The White-tailed jackrabbit is a large hare found in North America. It has distinctive, large, grey ears with black tips which are chestnut brown and white on the inside; and the long, powerful hind legs characteristic of hares. The back, flanks, and limbs are dark brown or greyish-brown and the underparts are pale grey. The tail is white with a dark central stripe above. Females are slightly larger than males. In northern populations, this hare molts in the autumn and becomes white all over except for its ears.
White-tailed jackrabbits are found in western and central parts of North America. Their range includes British Columbia, Alberta, Saskatchewan, Manitoba, and Ontario in Canada and Washington, Oregon, California, Nevada, Utah, Idaho, Montana, Wyoming, Colorado, New Mexico, North Dakota, South Dakota, Nebraska, Kansas, Minnesota, Wisconsin, Iowa, Missouri, and Illinois in the United States. Whitetails inhabit plains and prairie and alpine meadows with scattered coniferous trees. They are also often seen in suburban parks in Western Canada.
White-tailed jackrabbits are nocturnal animals; they rest during the day in a form, a shallow depression in the ground hidden under vegetation and emerge at dusk to feed. They are solitary and only come together during the breeding season. White-tailed jackrabbits have good eyesight, excellent hearing, and sensitive whiskers. They are very careful and try to evade detection by crouching in the vegetation where their cryptic coloration makes them difficult to observe. They may slink away, but if detected, they bound away at speed, adopting a zigzag course. They can run up to 55 km/hr (34 mi/hr) and leap up to 5 m (16 ft). Whitetails generally make no sound but will emit a shrill scream if they are injured or caught.
White-tailed jackrabbits are polygynandrous (promiscuous), meaning that both the males and females mate with multiple partners. Their breeding season is variable and depends upon latitude and environmental factors; it extends from February to July in different parts of the range. Several males may compete aggressively for the attention of a female by charging at each other, leaping, and jostling. The gestation period is about 42 days and in preparation for the birth, the female prepares a fur-lined nest under dense vegetation. A litter consists of up to 11 young, although 4-5 is a more typical number. The leverets weigh about 100 g (3.5 oz). They have their eyes open and are fully furred at birth and soon begin to move around. They start to forage around 2 weeks old and are weaned at 4 weeks. They become reproductively mature around 7 months old but do not breed until the year after their birth.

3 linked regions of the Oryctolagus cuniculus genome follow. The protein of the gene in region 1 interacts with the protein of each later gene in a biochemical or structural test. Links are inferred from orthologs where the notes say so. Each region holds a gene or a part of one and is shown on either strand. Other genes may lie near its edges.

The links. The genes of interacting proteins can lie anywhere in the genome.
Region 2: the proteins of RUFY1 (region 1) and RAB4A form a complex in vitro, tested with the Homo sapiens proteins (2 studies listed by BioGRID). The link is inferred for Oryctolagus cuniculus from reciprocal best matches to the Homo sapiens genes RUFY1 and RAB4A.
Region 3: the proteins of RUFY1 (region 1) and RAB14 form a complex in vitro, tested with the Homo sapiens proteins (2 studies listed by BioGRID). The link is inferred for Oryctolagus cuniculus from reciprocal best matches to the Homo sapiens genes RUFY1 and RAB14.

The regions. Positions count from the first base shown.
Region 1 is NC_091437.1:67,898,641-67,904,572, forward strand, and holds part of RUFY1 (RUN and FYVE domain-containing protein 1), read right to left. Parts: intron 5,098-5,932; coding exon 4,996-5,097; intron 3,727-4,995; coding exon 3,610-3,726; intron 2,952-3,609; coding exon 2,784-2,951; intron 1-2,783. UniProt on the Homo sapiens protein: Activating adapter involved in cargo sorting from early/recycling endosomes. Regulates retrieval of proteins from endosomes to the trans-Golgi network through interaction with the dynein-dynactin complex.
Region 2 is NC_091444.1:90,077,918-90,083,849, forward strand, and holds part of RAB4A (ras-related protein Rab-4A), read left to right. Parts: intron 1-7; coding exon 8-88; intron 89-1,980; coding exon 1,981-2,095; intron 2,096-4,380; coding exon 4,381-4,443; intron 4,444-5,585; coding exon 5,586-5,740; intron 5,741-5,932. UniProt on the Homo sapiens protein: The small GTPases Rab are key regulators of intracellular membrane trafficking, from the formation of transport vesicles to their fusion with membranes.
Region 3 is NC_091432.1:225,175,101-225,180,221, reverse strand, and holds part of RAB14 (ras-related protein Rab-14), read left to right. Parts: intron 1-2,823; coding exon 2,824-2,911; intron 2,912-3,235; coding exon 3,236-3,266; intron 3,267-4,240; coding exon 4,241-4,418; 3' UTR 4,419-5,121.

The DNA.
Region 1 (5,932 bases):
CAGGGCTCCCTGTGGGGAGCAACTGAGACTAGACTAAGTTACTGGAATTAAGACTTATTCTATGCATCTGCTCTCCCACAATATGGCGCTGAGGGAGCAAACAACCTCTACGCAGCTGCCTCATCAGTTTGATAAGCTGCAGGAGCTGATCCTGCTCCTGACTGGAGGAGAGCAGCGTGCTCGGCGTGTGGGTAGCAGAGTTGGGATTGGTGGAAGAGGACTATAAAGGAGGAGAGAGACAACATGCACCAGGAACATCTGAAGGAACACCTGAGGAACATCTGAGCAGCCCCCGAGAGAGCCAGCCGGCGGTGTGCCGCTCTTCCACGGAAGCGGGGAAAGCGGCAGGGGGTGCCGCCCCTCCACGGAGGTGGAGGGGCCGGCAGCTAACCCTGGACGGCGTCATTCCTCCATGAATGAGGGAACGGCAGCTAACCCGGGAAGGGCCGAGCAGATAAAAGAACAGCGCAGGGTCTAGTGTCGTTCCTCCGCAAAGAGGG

White-tailed jackrabbits are fairly common across most of their range, however, the population size may be declining slightly mainly due to habitat loss. Whitetails are also often killed because they are considered agricultural or garden pests. In parks and gardens, people often come across bunnies alone during the day in spring and mistakenly assume they are abandoned by their mothers and try to adopt them or bring them into animal shelters.
According to IUCN, the White-tailed jackrabbit is widespread throughout its range but no overall population estimate is available. Currently, this species is classified as Least Concern (LC) on the IUCN Red List but its numbers today is decreasing.
White-tailed jackrabbits play an important role in their ecosystem. They influence the composition of the turf through their selective grazing activities and they are also important prey species for various mammalian predators such as red and grey foxes, American badgers, coyotes, and bobcats.